On our recent trip to Uganda (the first half of December 2010), we were accompanied by A.J. Walker, who was seriously injured in the Trolley Square shootings (his father was killed). We were also accompanied by Jeremiah Stettler, a reporter for the SLTrib. The latter wrote the following in the Trib (19 Dec 2010):
The young man, who could hardly piece together sentences after being shoot in the head during 2007’s Trolley Square rampage, helped erect swings at Ugandan schools that had nothing more than bicycle-rim basketball hoops and dried-leaf soccer balls.
The young man, who had to relearn to read after the shooting spree that also killed his father, handed out storybooks at a remote school along the shores of Lake Victoria where children–many of whom lived in thatched-roof huts–perviously had only two English titles.
The young man, who lost some vision in his right eye, gave sight to Ugandan youngsters by installing solar panels that provided their school it first-ever light bulbs so they could study at night.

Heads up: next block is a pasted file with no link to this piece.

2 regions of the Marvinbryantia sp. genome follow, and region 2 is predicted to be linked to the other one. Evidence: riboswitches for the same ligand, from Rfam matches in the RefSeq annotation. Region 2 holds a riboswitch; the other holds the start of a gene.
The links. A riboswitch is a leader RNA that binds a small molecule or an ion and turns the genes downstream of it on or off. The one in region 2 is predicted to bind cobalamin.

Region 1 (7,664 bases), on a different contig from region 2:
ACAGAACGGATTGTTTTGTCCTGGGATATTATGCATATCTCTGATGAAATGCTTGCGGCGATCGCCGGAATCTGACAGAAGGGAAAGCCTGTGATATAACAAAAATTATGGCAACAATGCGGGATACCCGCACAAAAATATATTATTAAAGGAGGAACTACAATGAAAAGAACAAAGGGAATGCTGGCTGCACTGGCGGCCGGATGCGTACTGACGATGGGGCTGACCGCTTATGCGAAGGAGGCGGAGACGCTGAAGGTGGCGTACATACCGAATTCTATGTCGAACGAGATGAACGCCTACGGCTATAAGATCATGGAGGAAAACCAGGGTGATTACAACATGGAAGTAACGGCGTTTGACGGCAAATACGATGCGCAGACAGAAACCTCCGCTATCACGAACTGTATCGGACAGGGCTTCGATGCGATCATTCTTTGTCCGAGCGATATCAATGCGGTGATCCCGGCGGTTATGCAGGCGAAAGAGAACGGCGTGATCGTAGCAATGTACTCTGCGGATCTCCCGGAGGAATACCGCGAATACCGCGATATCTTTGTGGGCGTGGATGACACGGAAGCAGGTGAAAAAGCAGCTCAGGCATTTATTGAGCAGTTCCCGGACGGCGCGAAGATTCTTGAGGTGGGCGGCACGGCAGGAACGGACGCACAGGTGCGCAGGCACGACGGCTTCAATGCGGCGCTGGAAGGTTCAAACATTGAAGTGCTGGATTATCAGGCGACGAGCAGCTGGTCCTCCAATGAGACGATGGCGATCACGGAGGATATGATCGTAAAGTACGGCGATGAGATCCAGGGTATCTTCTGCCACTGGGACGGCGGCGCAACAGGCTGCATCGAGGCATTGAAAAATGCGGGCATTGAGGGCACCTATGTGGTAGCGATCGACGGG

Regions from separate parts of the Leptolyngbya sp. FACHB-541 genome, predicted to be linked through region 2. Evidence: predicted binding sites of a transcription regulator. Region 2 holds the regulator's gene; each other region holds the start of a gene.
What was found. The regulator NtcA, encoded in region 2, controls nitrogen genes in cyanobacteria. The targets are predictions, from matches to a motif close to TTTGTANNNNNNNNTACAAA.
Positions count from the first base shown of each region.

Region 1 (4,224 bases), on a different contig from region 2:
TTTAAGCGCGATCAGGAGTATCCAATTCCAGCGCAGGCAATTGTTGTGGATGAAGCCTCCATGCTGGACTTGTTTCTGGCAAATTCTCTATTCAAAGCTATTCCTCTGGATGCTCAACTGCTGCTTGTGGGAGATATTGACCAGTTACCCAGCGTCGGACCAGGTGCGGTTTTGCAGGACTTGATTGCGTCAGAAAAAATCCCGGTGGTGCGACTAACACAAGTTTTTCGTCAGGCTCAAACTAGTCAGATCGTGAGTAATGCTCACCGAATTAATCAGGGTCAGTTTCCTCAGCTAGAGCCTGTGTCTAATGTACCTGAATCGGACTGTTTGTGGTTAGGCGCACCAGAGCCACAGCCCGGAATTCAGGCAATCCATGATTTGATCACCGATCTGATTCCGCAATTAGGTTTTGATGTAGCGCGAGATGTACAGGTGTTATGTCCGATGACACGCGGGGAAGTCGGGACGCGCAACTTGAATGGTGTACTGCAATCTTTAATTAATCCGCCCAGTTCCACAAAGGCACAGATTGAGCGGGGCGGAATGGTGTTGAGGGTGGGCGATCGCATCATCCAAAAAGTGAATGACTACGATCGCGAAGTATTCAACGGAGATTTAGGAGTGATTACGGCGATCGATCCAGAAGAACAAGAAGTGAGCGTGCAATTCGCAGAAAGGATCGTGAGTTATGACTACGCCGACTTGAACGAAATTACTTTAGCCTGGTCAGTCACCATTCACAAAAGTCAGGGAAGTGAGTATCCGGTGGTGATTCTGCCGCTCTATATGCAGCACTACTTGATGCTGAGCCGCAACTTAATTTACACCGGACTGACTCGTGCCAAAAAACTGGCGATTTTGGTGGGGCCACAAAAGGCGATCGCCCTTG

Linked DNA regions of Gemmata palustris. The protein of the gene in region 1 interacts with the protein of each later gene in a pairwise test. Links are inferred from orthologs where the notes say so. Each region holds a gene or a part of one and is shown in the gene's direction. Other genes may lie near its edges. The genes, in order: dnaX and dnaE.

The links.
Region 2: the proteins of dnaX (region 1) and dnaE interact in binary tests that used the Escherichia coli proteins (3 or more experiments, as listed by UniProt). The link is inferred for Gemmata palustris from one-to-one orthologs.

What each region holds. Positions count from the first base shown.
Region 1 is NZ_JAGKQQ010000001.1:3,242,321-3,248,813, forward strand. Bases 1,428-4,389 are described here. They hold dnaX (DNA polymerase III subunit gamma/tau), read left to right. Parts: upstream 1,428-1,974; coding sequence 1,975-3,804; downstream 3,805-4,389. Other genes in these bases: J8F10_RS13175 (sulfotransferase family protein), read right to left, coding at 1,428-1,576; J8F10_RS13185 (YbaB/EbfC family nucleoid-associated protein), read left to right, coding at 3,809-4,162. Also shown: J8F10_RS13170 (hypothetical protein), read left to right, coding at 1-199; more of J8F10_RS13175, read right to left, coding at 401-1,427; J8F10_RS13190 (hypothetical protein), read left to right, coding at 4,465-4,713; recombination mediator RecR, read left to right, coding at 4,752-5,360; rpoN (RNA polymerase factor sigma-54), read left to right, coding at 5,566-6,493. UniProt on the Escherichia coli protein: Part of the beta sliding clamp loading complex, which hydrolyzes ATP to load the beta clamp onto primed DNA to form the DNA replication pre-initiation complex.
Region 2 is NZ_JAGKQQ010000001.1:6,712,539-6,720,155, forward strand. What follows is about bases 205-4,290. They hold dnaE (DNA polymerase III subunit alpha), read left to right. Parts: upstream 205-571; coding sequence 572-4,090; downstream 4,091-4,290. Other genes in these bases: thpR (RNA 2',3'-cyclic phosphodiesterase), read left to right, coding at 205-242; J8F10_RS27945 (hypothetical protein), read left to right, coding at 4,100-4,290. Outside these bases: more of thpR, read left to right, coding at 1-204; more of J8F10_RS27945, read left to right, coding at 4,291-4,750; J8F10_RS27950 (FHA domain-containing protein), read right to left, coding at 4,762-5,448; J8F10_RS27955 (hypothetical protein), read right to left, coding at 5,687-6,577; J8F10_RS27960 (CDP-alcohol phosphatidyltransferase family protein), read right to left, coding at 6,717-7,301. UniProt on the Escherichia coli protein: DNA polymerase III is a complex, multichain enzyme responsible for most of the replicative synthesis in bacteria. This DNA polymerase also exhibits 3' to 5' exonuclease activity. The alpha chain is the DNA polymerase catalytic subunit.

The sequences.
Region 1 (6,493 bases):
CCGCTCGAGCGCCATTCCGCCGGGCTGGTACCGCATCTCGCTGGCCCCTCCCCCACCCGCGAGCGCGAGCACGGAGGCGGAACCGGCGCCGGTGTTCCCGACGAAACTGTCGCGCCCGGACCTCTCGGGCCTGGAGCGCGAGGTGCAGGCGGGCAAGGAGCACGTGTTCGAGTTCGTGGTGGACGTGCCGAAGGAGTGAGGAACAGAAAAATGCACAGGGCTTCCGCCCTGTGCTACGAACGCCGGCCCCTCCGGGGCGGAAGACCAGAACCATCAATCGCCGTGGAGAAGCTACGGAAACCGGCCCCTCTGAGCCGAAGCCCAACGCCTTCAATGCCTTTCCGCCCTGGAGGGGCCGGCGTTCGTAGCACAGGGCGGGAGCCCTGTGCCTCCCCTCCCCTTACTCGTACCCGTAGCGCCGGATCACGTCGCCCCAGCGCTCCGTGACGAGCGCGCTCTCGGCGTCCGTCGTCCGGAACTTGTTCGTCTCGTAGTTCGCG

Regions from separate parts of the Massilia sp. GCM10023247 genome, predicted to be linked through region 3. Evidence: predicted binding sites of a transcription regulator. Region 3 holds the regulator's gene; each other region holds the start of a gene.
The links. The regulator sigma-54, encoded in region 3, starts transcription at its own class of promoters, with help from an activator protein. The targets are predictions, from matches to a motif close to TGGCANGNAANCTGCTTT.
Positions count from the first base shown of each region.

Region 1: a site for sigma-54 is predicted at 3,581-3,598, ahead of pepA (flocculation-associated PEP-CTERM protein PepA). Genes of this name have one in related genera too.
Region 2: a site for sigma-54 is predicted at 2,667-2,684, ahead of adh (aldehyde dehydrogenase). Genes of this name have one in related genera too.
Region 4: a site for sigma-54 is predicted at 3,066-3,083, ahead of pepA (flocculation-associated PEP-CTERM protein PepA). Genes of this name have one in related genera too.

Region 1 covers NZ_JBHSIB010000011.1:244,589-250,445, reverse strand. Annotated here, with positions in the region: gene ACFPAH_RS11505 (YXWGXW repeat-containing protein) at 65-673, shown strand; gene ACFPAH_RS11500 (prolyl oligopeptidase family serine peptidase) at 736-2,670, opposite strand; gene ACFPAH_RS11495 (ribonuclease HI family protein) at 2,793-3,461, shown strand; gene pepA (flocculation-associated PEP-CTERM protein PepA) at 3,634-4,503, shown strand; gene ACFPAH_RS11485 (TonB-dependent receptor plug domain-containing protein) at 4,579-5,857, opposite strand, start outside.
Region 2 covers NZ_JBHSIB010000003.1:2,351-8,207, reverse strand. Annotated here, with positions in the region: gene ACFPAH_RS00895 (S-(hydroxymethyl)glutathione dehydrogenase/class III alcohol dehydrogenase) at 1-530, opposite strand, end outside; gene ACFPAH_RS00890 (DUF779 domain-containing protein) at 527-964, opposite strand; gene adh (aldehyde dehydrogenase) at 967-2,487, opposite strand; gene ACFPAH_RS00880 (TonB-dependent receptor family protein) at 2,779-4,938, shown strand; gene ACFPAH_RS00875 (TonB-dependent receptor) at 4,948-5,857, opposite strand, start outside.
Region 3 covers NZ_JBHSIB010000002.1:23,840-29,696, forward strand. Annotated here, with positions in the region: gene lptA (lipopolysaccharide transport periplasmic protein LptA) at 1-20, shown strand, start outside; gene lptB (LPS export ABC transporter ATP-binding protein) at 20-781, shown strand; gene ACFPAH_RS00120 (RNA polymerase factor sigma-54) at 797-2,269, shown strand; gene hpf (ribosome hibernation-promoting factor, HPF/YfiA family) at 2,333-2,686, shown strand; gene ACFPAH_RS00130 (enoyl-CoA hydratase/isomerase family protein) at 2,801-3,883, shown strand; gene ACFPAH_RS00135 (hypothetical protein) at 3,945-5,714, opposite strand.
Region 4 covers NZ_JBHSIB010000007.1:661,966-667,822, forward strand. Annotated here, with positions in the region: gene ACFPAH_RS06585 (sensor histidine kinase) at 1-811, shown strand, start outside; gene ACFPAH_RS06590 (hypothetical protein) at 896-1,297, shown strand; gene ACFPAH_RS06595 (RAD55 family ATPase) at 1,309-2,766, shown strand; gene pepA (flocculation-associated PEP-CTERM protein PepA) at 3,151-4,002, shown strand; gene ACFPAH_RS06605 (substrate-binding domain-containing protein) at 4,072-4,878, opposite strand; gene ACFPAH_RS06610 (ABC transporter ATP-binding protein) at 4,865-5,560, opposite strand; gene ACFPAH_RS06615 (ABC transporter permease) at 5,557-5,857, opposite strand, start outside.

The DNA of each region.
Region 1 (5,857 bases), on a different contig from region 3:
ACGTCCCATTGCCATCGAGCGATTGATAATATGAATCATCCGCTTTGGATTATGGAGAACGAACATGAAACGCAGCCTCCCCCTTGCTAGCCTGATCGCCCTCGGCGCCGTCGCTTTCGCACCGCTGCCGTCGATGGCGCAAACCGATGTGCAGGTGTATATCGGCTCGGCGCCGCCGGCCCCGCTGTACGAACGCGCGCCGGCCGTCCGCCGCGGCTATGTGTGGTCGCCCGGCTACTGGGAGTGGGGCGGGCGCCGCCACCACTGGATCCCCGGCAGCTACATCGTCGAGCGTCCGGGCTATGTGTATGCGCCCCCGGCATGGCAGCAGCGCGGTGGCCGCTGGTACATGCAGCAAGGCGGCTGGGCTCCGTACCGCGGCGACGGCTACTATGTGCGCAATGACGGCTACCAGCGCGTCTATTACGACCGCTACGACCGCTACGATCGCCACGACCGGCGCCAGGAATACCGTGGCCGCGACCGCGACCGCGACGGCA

“This is the stuff I want to be doing,” said the 20-year-old A.J., pausing near the village of Namatu, where teachers offered Christian and Muslim prayers to thank G0d for the new swings. “After you help someone who really needs help, you feel lightened. You feel good knowing that it is going to benefit that person’s life.”
Within the thick forest of eastern Africa–where mud is mortar, ponds are drinking water and kerosene lamps are the only lights–A.J. fulfilled his dream: Leave the comfort of his east Salt Lake City home and perform humanitarian service in a Third World Country.